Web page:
This blog post is from Natalie Gregg, a family law mediator and a collaboratively trained attorney, who focuses her practice on helping families transition through difficult times. Her philosophy is to provide dignity to her clients through helping parents and spouses protect their interests, while creatively facilitating the division of estates and the designing of parenting plans for families who want to co-parent.
“I’ll see you at the courthouse” and “talk to my lawyer” are powerful words, but often spoken in haste and in the vitriol of litigation. At a time when people are especially mindful of recession and joblessness, the last thing that anyone wants to do is shell out the fees for attorneys to rush to the courthouse for yet another contested hearing. Engaging in the endless cycle of litigation can be taxing not only on the pocketbook, but also on the soul.
In the kinder, gentler approach to resolving disputes about the future of a family, wouldn’t it be better for clients to be empowered to have input on every aspect of their divorces and child custody matters? Collaborative law offers such an alternative to families who want to maintain their dignity and respect the relationship that they had together. This process is driven by a desire to allow both parents to attend the future graduations, football games and weddings of their children whom they will co-parent.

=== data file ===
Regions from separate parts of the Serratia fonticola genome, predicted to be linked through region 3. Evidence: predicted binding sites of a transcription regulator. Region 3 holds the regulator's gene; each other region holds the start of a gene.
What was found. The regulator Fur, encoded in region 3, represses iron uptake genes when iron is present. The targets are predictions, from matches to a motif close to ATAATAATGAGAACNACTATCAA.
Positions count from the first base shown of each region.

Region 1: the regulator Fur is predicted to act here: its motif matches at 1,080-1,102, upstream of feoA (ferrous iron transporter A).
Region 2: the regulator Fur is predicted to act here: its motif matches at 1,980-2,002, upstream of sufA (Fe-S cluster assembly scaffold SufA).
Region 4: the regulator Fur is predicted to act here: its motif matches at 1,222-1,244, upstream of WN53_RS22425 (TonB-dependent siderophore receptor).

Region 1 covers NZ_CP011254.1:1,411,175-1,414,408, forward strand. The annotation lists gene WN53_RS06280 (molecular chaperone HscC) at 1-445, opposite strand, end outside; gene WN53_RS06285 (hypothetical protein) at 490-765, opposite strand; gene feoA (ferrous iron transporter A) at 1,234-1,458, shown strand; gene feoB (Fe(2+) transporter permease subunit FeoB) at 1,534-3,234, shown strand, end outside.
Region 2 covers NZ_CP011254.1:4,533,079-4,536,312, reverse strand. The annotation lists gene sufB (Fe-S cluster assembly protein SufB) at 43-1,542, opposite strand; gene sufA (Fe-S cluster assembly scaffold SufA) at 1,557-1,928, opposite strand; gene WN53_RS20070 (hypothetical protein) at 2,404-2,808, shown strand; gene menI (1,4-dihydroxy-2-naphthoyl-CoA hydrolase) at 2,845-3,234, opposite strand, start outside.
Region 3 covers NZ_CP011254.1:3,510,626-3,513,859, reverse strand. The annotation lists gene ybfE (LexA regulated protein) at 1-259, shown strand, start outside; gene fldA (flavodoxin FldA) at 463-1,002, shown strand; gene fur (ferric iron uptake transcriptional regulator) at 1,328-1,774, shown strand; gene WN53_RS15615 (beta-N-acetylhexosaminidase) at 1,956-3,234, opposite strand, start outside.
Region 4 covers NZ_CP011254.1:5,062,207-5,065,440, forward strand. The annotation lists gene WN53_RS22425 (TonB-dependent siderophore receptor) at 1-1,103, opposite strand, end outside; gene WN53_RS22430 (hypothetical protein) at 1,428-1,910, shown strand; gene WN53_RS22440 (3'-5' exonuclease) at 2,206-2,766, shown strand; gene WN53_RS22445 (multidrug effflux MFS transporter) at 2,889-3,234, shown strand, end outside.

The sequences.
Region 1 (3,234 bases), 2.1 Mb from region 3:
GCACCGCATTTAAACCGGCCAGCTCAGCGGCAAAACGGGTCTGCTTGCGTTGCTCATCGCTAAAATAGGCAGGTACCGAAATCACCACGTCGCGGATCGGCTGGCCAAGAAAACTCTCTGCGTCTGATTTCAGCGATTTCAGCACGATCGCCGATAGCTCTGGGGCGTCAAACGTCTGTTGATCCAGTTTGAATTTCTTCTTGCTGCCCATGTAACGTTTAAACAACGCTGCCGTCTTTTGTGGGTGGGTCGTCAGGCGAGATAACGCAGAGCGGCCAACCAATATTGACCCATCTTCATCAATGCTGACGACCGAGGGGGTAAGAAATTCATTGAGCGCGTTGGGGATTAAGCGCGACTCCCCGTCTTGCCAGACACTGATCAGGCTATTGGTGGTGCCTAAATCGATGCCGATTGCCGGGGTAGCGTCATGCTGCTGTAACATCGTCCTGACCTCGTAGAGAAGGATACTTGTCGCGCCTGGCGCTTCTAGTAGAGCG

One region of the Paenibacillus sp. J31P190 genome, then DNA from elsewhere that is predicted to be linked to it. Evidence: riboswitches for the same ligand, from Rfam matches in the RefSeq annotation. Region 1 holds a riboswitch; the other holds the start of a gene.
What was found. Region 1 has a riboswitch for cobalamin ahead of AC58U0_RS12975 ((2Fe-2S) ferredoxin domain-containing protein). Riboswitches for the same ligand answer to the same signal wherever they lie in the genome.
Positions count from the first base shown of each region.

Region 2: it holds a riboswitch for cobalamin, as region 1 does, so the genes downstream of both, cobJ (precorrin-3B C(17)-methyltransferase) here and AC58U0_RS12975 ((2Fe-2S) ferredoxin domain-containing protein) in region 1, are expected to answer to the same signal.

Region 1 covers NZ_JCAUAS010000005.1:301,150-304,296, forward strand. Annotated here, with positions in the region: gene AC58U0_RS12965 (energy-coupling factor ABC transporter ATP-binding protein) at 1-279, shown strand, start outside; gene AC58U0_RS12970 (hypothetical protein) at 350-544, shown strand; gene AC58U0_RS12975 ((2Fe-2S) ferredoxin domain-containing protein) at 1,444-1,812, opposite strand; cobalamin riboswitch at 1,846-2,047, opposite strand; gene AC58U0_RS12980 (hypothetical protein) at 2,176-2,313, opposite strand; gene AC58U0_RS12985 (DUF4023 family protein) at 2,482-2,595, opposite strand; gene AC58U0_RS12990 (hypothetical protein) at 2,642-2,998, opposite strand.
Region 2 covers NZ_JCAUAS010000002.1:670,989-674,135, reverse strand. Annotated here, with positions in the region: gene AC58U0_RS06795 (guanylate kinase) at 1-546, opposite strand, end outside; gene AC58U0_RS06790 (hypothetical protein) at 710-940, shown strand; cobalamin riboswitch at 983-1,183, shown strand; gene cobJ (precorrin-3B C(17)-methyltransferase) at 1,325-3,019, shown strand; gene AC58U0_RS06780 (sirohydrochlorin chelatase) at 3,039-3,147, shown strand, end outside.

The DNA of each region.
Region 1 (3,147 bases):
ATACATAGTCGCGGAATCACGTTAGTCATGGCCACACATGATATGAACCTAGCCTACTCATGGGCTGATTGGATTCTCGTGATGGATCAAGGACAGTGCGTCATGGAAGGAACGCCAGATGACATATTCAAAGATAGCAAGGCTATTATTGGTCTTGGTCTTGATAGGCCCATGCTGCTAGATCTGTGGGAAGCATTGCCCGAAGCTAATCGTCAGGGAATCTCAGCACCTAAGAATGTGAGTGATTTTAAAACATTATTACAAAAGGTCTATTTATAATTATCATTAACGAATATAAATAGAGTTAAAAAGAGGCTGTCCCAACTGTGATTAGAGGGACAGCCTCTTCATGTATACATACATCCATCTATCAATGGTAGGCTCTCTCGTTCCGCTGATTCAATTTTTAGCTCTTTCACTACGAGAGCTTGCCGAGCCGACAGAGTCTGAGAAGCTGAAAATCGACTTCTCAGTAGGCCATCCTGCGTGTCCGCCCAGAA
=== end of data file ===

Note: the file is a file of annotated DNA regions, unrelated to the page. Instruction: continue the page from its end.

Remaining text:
Collaborative law has so many advantages: avoiding mud-slinging court battles and focusing on creating custom parenting plans, creatively solving the problems of complex estate division and, most importantly, maintaining the dignity of the clients and their children.
Collaborative law is gaining greater awareness as more and more couples uset it to successfully manage their divorces. It has even made it to the silver screen, with a mention in the critically-acclaimed movie Juno, where adoptive parents suggest it as a solution to their marital discord.
While collaborative law is not limited to divorce, it has made its foray into disputes over modifications of child support and custody, pre-marital agreements, and even suits affecting parent-child relationships. It is an invaluable process, driven by the needs of clients. Instead of standard access, guideline child support and 50/50 division of assets, the process addresses the interests of the clients rather than their entrenched positions. You won’t get the same cookie-cutter results of a judge, who may be having a bad day, or who may simply impose regimented orders on the clients – orders that don’t address all of the clients’ emotional, psychological and financial needs.
Conversely, collaborative law allows clients to craft, with a team of professionals, an order that is specific to their own lives.
Fundamentally, clients involved in family law matters should ask themselves: “Who would you like to decide the future of your family – you, or a judge?”
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